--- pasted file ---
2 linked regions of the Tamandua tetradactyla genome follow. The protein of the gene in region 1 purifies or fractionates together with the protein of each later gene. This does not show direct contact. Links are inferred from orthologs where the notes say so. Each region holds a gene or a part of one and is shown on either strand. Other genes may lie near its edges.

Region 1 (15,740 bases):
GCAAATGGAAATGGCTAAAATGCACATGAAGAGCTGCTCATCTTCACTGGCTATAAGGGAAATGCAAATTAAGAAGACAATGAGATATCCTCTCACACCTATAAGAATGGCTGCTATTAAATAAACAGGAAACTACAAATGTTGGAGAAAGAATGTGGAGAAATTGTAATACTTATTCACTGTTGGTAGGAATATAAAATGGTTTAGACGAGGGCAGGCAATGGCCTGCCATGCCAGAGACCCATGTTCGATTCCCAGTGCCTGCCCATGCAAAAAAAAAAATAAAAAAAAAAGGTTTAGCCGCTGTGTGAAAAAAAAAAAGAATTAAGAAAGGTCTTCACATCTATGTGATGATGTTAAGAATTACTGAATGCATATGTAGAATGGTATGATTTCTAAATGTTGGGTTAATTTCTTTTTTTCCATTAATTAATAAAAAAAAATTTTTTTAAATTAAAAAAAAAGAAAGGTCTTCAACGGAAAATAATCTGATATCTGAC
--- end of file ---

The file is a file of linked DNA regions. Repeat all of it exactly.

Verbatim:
2 linked regions of the Tamandua tetradactyla genome follow. The protein of the gene in region 1 purifies or fractionates together with the protein of each later gene. This does not show direct contact. Links are inferred from orthologs where the notes say so. Each region holds a gene or a part of one and is shown on either strand. Other genes may lie near its edges.

Region 1 (15,740 bases):
GCAAATGGAAATGGCTAAAATGCACATGAAGAGCTGCTCATCTTCACTGGCTATAAGGGAAATGCAAATTAAGAAGACAATGAGATATCCTCTCACACCTATAAGAATGGCTGCTATTAAATAAACAGGAAACTACAAATGTTGGAGAAAGAATGTGGAGAAATTGTAATACTTATTCACTGTTGGTAGGAATATAAAATGGTTTAGACGAGGGCAGGCAATGGCCTGCCATGCCAGAGACCCATGTTCGATTCCCAGTGCCTGCCCATGCAAAAAAAAAAATAAAAAAAAAAGGTTTAGCCGCTGTGTGAAAAAAAAAAAGAATTAAGAAAGGTCTTCACATCTATGTGATGATGTTAAGAATTACTGAATGCATATGTAGAATGGTATGATTTCTAAATGTTGGGTTAATTTCTTTTTTTCCATTAATTAATAAAAAAAAATTTTTTTAAATTAAAAAAAAAGAAAGGTCTTCAACGGAAAATAATCTGATATCTGAC